Since I get so many requests for tardigrades, I hope this little guy finds a home soon.

True love

I went home for Thanksgiving break, and got to spend some time with my parrot, Pepper (as I've mentioned before he's a caique, and a rescue). Sometimes I wonder how well he really knows us, especially since the past few years I've spent so much of the year away from home and college. But every visit he can't get enough of me - which means lots of snuggle time in the evenings, and his mating dances. Luckily he doesn't completely regurgitate for me, but he goes through the motions.

I wish I could keep him with me, but there is no way he could handle being kept in a small apartment while I'm gone most of the day. And he certainly keeps my parents busy/entertained. Perhaps someday, though, when I have my own place he can come with me.

And something exciting to ponder - next month I am taking a trip to Ecuador, and will get to spend some time in the Amazon. That is, of course, the native range for this species! The black headed caique, Pionites melanocephalus, lives on the northern side of the Amazon river. One of my goals of the trip is to see (and hopefully photograph) one of these crazy birds in the wild.

Sunday, December 5, 2010

A herp in the lep lab

The past few days have been quite an adventure. I am one of the TAs for an intro biology course. The lab this week was "animal diversity"; as you can imagine I was looking forward to this one all semester.

The lab itself was a little boring - well, depending on if you enjoy looking at dead things in jars or not (I certainly do, but I know not everyone does!). The only live specimens were echinoderms and cnidarians, and the only real activity was a quick crayfish dissection. So I thought I should liven things up a bit.

Enter Bijou the ball python! I had her around my neck for the labs I TAed, and brought her for 10-15 minute presentations in most of the other lab sections. I used her to demonstrate some general concepts about reptiles and their evolutionary history, and answered lots of questions. Students got to touch/hold her if they wanted, and their reactions were my favorite part. There were so many students who had never held a snake before, or were afraid, but Bijou was such a sweetie. I think she was able to change a lot of peoples' minds about snakes. She also got to hang out with me through the day, she was well behaved and well liked among everyone who got to spend time with her. I'd love if she could keep me company every day, but that cute face would be too much of a distraction.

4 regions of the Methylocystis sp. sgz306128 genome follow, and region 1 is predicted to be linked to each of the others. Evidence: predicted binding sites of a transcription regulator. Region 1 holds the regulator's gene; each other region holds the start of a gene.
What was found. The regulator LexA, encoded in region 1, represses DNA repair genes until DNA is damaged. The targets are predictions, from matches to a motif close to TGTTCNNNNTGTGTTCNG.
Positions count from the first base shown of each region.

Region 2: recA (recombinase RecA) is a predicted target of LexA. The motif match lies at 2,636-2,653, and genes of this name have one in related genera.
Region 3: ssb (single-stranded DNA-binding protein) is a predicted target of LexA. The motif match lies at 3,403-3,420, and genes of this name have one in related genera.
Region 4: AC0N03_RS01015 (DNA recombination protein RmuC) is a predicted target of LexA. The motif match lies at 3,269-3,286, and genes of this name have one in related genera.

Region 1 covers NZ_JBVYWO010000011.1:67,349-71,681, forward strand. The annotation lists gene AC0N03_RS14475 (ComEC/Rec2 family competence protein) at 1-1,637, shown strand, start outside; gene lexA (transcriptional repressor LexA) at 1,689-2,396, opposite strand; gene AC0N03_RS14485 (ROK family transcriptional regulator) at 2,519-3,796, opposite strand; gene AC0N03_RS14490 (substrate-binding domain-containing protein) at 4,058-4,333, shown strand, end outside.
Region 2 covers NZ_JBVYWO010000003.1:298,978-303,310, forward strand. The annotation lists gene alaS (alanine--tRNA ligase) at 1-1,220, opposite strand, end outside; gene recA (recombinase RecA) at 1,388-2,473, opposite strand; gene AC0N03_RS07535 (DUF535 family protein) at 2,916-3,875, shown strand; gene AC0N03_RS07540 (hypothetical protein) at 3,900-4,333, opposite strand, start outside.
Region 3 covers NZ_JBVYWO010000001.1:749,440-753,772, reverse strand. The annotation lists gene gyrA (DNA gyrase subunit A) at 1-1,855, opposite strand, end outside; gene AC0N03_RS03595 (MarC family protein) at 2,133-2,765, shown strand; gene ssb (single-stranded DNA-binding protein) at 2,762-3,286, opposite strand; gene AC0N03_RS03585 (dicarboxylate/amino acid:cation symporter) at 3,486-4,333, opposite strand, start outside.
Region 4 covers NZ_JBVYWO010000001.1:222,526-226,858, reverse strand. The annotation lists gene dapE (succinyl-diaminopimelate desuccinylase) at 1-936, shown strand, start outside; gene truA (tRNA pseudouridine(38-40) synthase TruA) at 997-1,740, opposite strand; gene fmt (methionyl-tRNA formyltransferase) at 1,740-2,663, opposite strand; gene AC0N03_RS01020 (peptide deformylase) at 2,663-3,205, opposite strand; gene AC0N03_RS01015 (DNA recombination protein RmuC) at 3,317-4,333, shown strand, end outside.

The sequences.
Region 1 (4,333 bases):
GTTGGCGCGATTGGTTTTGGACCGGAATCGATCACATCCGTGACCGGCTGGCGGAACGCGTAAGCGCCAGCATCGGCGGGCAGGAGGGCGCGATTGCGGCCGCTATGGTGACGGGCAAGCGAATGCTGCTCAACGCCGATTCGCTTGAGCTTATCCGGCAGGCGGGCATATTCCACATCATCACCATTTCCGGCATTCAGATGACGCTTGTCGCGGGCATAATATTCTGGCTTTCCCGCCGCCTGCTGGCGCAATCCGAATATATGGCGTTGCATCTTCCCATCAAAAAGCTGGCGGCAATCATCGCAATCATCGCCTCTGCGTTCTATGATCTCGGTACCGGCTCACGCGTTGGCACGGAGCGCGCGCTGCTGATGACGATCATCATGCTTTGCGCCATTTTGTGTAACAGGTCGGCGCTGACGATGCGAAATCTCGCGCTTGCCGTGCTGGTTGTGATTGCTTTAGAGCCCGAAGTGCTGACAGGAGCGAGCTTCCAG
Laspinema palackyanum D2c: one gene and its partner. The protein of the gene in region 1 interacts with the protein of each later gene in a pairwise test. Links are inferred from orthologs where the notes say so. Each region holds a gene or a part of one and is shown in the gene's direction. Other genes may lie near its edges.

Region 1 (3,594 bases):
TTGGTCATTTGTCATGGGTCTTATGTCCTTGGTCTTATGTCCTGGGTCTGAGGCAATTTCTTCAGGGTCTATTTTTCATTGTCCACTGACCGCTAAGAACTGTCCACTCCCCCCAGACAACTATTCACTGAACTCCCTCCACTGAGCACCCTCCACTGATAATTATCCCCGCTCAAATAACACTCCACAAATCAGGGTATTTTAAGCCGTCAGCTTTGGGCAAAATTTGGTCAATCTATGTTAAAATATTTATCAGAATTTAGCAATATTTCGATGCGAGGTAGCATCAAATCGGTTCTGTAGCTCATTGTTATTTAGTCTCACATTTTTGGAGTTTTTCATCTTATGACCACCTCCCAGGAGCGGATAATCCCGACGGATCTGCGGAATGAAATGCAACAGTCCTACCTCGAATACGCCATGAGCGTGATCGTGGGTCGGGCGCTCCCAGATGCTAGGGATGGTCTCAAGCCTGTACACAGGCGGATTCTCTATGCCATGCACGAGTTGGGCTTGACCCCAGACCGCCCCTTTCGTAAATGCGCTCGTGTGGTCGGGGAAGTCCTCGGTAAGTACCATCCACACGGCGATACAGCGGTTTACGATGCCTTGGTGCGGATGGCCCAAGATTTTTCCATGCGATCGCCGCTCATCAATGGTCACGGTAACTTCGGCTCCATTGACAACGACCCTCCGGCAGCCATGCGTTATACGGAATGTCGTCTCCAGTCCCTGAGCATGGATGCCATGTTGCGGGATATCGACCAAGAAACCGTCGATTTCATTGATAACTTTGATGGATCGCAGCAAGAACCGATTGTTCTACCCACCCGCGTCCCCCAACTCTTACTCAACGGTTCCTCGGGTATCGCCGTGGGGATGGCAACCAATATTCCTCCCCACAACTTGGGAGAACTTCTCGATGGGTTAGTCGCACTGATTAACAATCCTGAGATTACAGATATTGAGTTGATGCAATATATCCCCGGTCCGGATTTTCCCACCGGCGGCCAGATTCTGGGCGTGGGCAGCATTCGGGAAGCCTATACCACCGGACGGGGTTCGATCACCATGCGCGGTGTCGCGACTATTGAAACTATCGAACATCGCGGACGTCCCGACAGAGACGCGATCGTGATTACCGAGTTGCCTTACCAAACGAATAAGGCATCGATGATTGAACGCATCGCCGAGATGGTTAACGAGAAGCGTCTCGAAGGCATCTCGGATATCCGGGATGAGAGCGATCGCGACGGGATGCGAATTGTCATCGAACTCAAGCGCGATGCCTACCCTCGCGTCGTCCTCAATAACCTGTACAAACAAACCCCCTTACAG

Science and art and pain

Here I am, looking incredibly goofy. That plush on my head is Euclea obliqua, one of my favorite caterpillars (note that it is also drawn on the bottom of my lab coat). Yes they really are that colorful, though instead of fluffy pompoms they have clusters of poison-filled spines. We raised some of them in the lab, and I accidentally got stung by one a few weeks ago. It was much more irritating than I expected! The itching came and went for about a week, and it was another week before the discoloration on my skin went away. My adviser, instead of being concerned, was quite excited. He made sure to document my response to the sting through photos.

When you are a squishy tasty caterpillar, you need a way to defend yourself - which is accomplished in a variety of ingenious ways. Some sequester toxins through their host plant, some use cryptic coloration and/or behaviors, while others are covered in irritating hairs or spines. Some caterpillars can even seriously injure a human - for example the puss caterpillar, Megalopyge opercularis, can cause anywhere from local irritation to chest pains and difficulty breathing.

In our lab we raise hundreds (maybe thousands?) of caterpillars throughout the year, many of which have never been raised in captivity before. We joke that we should purposefully get stung by some of them in order to record their sting intensities... however a willing volunteer has yet to step forward.